You show your age when you remember that people used to pay $49 to download the Netscape Navigator browser.
Yes,people used to pay for browsers until nasty Microsoft came along in act of predatory entry started giving its Internet browser away from free in the hope of monopolising the market once Netscape went out of business when it would jack its price up again to recoup the intervening losses.
After the first browser war, the usage share of Netscape had fallen from over 90 percent in the mid-1990s to less than one percent by the end of 2006.
During the 1990s, Microsoft competitors — Netscape, IBM, Sun Microsystems, WordPerfect, Oracle, and others —pressed the Justice Department to sue Microsoft for tying Internet Explorer to Windows even though only one of them, Netscape, had a browser.
The demise of Netscape was a central premise of Microsoft’s antitrust trial, where the Court ruled that Microsoft’s bundling of Internet Explorer with the Windows operating system was a monopolistic and illegal business practice.
After losing on appeal , the Department of Justice announced in September 2001 that it was no longer seek to break up Microsoft and would instead seek a lesser antitrust penalty. Microsoft decided to draft a settlement proposal allowing PC manufacturers to adopt non-Microsoft software.
As William Shughart and Richard McKenzie observed:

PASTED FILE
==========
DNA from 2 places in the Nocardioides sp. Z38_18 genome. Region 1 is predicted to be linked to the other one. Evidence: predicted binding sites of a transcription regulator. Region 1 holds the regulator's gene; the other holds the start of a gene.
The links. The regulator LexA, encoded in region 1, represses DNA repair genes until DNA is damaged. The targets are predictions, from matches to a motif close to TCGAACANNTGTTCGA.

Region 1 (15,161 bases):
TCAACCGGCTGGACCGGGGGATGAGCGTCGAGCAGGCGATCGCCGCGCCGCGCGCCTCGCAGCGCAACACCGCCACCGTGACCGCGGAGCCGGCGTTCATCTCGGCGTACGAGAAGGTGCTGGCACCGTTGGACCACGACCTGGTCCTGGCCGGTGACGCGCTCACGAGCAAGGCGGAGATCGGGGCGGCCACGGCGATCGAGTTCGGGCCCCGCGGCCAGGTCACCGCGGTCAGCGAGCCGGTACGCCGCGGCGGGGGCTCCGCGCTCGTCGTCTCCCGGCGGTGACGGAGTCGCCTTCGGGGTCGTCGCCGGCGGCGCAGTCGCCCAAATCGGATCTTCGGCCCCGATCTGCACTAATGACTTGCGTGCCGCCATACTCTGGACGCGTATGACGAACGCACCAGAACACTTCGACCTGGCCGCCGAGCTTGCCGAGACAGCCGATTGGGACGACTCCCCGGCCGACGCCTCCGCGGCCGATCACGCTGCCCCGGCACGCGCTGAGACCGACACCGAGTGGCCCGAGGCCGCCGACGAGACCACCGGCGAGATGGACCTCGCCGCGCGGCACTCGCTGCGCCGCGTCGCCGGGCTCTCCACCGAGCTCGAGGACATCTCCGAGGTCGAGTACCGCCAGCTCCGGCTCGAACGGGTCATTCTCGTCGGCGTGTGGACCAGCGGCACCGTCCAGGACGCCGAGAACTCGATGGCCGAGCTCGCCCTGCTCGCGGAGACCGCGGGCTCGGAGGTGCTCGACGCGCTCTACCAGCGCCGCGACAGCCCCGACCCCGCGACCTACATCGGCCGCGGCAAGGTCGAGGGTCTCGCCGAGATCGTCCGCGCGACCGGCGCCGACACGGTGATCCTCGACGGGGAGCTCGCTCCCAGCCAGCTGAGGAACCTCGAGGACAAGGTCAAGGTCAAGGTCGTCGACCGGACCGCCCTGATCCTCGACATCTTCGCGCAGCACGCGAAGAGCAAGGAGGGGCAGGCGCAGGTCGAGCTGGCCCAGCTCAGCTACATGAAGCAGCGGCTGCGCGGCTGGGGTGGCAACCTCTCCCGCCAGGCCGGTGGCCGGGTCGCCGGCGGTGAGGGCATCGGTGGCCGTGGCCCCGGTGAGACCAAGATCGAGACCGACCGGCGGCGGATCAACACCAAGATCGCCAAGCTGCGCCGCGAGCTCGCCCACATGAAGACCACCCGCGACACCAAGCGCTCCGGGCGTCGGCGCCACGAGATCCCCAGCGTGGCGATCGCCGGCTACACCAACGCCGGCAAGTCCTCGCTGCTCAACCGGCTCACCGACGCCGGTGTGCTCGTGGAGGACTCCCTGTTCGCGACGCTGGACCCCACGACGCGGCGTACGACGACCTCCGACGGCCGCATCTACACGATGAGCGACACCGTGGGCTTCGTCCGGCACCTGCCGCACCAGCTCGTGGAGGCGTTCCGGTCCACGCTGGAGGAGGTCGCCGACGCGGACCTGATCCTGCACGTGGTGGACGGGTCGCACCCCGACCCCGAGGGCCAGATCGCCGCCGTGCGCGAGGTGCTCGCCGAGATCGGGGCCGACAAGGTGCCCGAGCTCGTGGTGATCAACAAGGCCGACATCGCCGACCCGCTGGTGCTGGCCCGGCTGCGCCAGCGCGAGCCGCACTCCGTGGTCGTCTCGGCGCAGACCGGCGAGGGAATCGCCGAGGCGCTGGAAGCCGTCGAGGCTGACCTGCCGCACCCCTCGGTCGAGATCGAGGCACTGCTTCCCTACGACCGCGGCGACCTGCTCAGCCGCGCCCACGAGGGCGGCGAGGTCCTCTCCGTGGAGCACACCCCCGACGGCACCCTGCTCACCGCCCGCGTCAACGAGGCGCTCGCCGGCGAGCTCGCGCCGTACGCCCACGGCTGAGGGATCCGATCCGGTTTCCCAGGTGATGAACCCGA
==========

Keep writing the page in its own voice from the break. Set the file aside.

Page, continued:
Microsoft’s critics have advanced a number of economic theories to explain why the firm’s behaviour has violated the antitrust laws.
None of those critics has articulated why or how consumers have been harmed in the process.
Instead, the furious attacks on Microsoft have focused on the injuries supposedly suffered by rivals (on account of Microsoft’s pricing and product-development strategies) and by computer manufacturers and Internet service providers (on account of Microsoft’s “exclusionary contracts”).
Before former Judge Robert Bork became a lobbyist for Microsoft’s rivals, he said in The Antitrust Paradox:
Modern antitrust has so decayed that the policy is no longer intellectually respectable.
Some of it is not respectable as law; more of it is not respectable as economics; and … because it pretends to one objective while frequently accomplishing its opposite … a great deal of antitrust is not even respectable as politics.
A simple rule for a complex world: the moment that evidence is tended to a court about what happened to the competitors in a lawsuit under competition law, that court must dismiss the suit out of hand.
Too many lawsuits under competition law are designed to protect the consumer from the scourge of lower prices!
The best proof that a merger or other business practice is pro-consumer is the rival firms in that market are against it. Why would a firm be against a merger or other business practice that raises the prices of their business rivals?